In a really, really dark place where these Mets are concerned. Can't match your reserves of Jace grace after a very long, intermittently irritating, incredibly aggravating and ultimately moving day. More on that later.

  • Anonymous

    In the same dark place with you, my man.
    Looking forward to the unpacking of your perspective.

  • Anonymous

    Although the article in Monday's Times at least would indicate that Beltran, Reyes, and maybe Wright are also in that same dark place, for better or worse.

  • Anonymous

    My new status on my Facebook page says, “Whaddayaknow? The Mets lost and I didn't die…”
    That being said,
    FUCKPISSWANKBUGGERSHITTINGASSHEADAND HOLE!

  • Anonymous

    More than anything, I'm devastated that this is the team that closed out Shea, and that this is how they closed it out. The place where all that magic happened and all those hopes were kept alive and dreams realized deserved a lot… A LOT… better.

  • Anonymous

    Wasn't Wright 10 for his last 24 to close out the season?
    For that, he got dropped in the order.

  • Anonymous

    As disappointed as I am, I'm not broken up about it. If someone had told me, in late May or early June, that the pathetic Mets team I was watching would be able to make the playoffs in their final game (and the final game at Shea), I would have taken that chance in a heartbeat.
    Yes, we need new bullpen faces. Yes, we need a real catcher. But the 2008 Mets ended up giving us a season worth paying attention to. Much to my personal surprise.

  • Anonymous

    Considering the total lack of a consistant bullpen it's amazing that the Mets still managed to take a playoff hope to the final day of the season. Even though they forgot how to hit this last weekend, the pressure must have enormous on the hitters knowing that they had to still go on scoring since even a five run lead was not safe.
    But yesterday belonged more to Shea than the wild card race.

  • Anonymous

    WHERE WAS BOBBY V???

  • Anonymous

    Perhaps the baseball season in Japan isn't over for him yet. At least he was mentioned as one of the “Mets who couldn't attend” by the announcer, IIRC. Cone wasn't mentioned at all.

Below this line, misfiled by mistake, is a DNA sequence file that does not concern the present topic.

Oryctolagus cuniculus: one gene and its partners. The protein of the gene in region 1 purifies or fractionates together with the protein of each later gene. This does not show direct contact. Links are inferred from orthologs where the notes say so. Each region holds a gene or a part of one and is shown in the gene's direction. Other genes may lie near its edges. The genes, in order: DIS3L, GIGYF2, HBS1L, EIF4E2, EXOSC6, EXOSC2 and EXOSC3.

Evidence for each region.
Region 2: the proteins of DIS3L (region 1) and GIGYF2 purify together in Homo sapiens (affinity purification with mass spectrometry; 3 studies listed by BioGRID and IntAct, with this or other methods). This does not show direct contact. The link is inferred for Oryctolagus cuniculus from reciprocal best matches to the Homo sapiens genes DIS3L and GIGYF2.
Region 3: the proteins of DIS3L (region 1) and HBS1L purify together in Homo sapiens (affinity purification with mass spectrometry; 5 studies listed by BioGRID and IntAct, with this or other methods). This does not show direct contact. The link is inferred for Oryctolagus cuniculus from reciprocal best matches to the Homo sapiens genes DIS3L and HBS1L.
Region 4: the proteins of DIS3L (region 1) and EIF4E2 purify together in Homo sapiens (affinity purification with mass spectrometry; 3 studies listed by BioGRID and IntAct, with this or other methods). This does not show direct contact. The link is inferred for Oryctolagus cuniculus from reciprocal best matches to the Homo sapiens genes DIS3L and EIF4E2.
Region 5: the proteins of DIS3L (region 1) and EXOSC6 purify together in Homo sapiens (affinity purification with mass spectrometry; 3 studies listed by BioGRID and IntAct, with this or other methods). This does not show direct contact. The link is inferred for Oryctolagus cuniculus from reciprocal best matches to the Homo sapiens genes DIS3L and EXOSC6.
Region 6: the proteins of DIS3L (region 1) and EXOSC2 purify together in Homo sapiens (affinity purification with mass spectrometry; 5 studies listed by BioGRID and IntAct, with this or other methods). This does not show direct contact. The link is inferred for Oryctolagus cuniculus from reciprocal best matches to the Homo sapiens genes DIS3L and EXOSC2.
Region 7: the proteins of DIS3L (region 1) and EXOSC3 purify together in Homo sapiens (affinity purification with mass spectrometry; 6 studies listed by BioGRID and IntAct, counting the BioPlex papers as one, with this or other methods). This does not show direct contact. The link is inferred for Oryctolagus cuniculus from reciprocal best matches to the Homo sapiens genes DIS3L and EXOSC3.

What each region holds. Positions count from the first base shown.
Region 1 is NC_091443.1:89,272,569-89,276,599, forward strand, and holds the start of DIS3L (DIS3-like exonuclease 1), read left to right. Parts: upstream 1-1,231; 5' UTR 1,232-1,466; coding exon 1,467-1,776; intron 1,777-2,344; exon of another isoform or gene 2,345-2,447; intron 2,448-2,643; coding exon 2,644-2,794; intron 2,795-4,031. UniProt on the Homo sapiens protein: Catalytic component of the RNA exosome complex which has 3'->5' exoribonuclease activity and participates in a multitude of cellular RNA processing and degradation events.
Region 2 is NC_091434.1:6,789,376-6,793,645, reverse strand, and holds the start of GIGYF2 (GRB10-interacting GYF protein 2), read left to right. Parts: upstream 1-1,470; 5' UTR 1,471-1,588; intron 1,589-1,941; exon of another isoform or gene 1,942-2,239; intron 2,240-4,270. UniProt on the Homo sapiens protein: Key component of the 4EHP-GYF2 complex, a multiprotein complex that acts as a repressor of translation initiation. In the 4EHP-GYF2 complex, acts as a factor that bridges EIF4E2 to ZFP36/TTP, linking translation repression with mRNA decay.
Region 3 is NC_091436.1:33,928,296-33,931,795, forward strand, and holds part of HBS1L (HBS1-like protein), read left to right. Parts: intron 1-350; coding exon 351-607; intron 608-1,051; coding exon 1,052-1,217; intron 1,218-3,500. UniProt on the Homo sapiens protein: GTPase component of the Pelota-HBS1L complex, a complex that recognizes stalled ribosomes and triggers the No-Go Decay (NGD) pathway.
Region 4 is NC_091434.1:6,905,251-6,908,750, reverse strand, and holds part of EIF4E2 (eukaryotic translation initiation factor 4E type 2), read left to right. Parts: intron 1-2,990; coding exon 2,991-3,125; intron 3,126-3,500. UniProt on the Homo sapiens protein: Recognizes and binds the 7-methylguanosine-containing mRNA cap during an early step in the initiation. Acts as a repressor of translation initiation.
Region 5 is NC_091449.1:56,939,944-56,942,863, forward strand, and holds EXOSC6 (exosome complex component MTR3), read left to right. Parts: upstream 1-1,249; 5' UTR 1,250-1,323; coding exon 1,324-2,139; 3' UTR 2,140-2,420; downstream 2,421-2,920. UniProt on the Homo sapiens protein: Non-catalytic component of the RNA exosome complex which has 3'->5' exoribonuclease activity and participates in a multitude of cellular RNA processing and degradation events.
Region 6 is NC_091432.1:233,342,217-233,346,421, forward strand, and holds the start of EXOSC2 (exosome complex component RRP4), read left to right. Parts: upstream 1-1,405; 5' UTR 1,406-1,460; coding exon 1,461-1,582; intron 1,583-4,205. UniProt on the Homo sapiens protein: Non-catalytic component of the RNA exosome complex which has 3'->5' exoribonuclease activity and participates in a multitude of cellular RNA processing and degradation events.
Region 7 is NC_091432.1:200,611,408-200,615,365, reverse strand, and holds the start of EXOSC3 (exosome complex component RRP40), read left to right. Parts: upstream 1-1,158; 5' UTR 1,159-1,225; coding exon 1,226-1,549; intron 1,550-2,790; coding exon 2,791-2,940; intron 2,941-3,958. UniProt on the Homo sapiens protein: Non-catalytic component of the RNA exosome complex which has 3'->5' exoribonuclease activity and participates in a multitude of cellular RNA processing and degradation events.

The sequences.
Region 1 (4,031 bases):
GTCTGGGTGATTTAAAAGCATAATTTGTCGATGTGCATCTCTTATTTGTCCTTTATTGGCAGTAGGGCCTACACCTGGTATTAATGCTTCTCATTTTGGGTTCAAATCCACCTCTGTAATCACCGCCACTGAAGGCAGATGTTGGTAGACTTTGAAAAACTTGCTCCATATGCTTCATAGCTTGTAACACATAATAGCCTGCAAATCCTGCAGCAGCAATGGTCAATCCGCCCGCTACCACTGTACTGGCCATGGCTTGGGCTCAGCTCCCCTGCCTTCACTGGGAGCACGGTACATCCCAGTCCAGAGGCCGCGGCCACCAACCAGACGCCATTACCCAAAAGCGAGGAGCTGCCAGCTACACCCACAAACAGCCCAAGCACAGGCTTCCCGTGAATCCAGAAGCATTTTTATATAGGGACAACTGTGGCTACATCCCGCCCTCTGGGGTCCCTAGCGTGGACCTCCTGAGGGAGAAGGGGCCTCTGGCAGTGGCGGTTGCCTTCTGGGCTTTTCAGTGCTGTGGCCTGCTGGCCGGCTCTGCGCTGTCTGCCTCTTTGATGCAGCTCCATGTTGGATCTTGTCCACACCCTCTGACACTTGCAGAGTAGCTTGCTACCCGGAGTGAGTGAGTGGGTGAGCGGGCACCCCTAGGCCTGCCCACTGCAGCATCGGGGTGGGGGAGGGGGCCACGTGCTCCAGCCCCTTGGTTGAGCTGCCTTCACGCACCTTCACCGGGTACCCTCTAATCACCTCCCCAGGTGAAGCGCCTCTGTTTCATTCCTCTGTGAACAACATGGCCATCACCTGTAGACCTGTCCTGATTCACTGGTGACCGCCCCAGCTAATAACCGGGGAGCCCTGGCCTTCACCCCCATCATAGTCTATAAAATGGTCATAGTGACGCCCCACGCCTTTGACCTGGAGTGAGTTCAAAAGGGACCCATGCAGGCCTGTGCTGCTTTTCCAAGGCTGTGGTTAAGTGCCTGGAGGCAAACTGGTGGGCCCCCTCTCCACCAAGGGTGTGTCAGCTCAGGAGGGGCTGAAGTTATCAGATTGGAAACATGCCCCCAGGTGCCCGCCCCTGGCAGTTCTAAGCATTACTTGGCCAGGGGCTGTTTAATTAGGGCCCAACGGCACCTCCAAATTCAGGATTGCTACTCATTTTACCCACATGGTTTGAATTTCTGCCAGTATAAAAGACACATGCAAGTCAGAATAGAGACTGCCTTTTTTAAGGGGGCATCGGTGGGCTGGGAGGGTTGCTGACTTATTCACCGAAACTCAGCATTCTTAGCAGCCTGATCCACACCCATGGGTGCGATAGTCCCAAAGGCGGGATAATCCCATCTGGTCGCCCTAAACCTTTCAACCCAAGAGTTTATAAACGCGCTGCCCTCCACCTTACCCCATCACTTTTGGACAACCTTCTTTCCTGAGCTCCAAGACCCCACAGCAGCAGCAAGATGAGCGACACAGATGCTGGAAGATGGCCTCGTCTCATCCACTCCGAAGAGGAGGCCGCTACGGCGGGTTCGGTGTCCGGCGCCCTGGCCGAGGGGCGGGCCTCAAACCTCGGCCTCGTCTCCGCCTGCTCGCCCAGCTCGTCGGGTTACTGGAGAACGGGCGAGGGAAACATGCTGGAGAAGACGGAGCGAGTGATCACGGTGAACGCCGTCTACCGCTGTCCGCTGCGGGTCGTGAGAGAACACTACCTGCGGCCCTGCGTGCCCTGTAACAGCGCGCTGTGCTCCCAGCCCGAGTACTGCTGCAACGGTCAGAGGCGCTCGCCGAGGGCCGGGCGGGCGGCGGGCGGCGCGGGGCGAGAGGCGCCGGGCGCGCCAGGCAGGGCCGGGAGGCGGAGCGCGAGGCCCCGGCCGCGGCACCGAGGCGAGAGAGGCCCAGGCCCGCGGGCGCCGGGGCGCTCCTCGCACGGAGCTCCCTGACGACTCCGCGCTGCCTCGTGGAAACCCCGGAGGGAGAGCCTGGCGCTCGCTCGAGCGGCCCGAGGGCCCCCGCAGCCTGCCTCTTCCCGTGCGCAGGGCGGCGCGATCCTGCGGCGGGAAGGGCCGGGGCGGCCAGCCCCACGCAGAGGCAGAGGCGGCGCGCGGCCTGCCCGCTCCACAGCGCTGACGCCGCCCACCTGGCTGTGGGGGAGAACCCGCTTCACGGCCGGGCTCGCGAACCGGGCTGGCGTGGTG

• Anonymous

    As painful as it is, I think it would be somewhat cathartic to see a top 10 list of games the Mets inexcusably blew. The obvious ones that come to mind in the past few weeks are Murphy stranded on 3rd, Norton's HR off Ayala, Pedro getting staked to a 7-0 lead vs. Philly. But being reminded of the others from throughout the season would let me move on. And it would also serve as an important reminder, yet again, that the blown games in April and May (or the rousing comebacks) are just as critical when it's all said and done.

  • Anonymous

    Looking forward to another heartbreak.
    …there isn't always next year…

  • Anonymous

    So where was someone from the CURRENT team during the ceremony (and I don't count HoJo)? Hate to draw the comparison but the entire Yankee team, led by Derek Jeter, came out and saluted the fans after their last game. Sure they won, but they were missing the playoffs and they couldn't have been too proud of that. Would it have killed Wright and a few other guys to come out, and one of them grab the microphone to say “hey, we tried our best for you guys, we always tried our best, we know how disappointed you are it didn't work out and so are we – can't wait to see you all next April at the new place and we'll work our asses off to make sure this doesn't happen again”? Wouldn't that have been something? The place would have went nuts. I'm personally ashamed that nobody sucked it up and came out.
    The bullpen was horrible but there were injuries (the Wagner thing trickles down to earlier innings) and what do you expect from a bunch of retreads? The problem was this team NEVER hit in the clutch. Wright, despite the gaudy numbers, is basically A-Rod when it comes to clutch hitting. Look up the numbers. Five runs in three games against the Marlins? Pathetic. The Brewers won five of six the final week and deserved the wild card – end of story.

  • Anonymous

    Don't cry for me, Jason Fry.
    Let all loyal FAFIF'ers turn our thoughts and prayers to Laurie, who sits helplessly in this, the second of what could be three consecutive days of “this could be the last day of the season”.
    Only thing more agonizing than being a 2008 Mets fan is having the Twins as your other favorite team.
    And so, let us pray.

  • Anonymous

    M E M O

    TO: The Baseball Gods
    FROM: Fans of the New York Metropolitan Baseball Club, Inc.
    Our collective character has been built.
    Please cease and desist from fucking with us.

    [end]

  • Anonymous

    i spent all day avoiding mention of the game because it was making me sob and choke up; i should have known better and come straight here instead.

  • Anonymous

    When I was at a Brewers game in Milwaukee earlier this month, I noticed that the team had only one lonely banner in the outfield, an AL championship — from 1982. Under the circumstances, it's hard to begrudge them this additional banner — although I expect it's going to end up saying nothing more than “Wild Card Winner 2008.”

  • Anonymous

    I hope it says NLDS winner. Eat it, Greg Dobbs.